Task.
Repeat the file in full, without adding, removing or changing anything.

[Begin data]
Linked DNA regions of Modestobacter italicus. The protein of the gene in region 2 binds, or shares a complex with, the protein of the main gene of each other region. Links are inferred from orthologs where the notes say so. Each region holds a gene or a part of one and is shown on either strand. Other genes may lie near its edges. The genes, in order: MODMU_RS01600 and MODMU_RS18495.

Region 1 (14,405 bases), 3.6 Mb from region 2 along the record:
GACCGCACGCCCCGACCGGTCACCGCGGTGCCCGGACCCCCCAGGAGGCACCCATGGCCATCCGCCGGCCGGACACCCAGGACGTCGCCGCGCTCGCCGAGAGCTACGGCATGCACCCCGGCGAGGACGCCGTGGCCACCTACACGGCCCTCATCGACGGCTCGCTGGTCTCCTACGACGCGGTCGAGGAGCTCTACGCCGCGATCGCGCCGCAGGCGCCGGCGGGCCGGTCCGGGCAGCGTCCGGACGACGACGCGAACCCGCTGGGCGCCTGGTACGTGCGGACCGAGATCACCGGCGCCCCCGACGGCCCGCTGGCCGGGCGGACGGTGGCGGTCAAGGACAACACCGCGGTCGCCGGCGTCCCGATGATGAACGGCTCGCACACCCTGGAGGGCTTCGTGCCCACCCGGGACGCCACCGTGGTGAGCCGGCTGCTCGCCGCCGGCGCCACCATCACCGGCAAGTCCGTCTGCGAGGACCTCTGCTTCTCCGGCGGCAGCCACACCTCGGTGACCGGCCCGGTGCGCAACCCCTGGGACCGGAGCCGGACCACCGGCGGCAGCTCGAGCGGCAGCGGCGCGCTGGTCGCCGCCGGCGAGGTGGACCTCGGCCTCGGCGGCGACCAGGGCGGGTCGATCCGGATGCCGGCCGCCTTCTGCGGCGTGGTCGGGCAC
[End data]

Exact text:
Linked DNA regions of Modestobacter italicus. The protein of the gene in region 2 binds, or shares a complex with, the protein of the main gene of each other region. Links are inferred from orthologs where the notes say so. Each region holds a gene or a part of one and is shown on either strand. Other genes may lie near its edges. The genes, in order: MODMU_RS01600 and MODMU_RS18495.

Region 1 (14,405 bases), 3.6 Mb from region 2 along the record:
GACCGCACGCCCCGACCGGTCACCGCGGTGCCCGGACCCCCCAGGAGGCACCCATGGCCATCCGCCGGCCGGACACCCAGGACGTCGCCGCGCTCGCCGAGAGCTACGGCATGCACCCCGGCGAGGACGCCGTGGCCACCTACACGGCCCTCATCGACGGCTCGCTGGTCTCCTACGACGCGGTCGAGGAGCTCTACGCCGCGATCGCGCCGCAGGCGCCGGCGGGCCGGTCCGGGCAGCGTCCGGACGACGACGCGAACCCGCTGGGCGCCTGGTACGTGCGGACCGAGATCACCGGCGCCCCCGACGGCCCGCTGGCCGGGCGGACGGTGGCGGTCAAGGACAACACCGCGGTCGCCGGCGTCCCGATGATGAACGGCTCGCACACCCTGGAGGGCTTCGTGCCCACCCGGGACGCCACCGTGGTGAGCCGGCTGCTCGCCGCCGGCGCCACCATCACCGGCAAGTCCGTCTGCGAGGACCTCTGCTTCTCCGGCGGCAGCCACACCTCGGTGACCGGCCCGGTGCGCAACCCCTGGGACCGGAGCCGGACCACCGGCGGCAGCTCGAGCGGCAGCGGCGCGCTGGTCGCCGCCGGCGAGGTGGACCTCGGCCTCGGCGGCGACCAGGGCGGGTCGATCCGGATGCCGGCCGCCTTCTGCGGCGTGGTCGGGCAC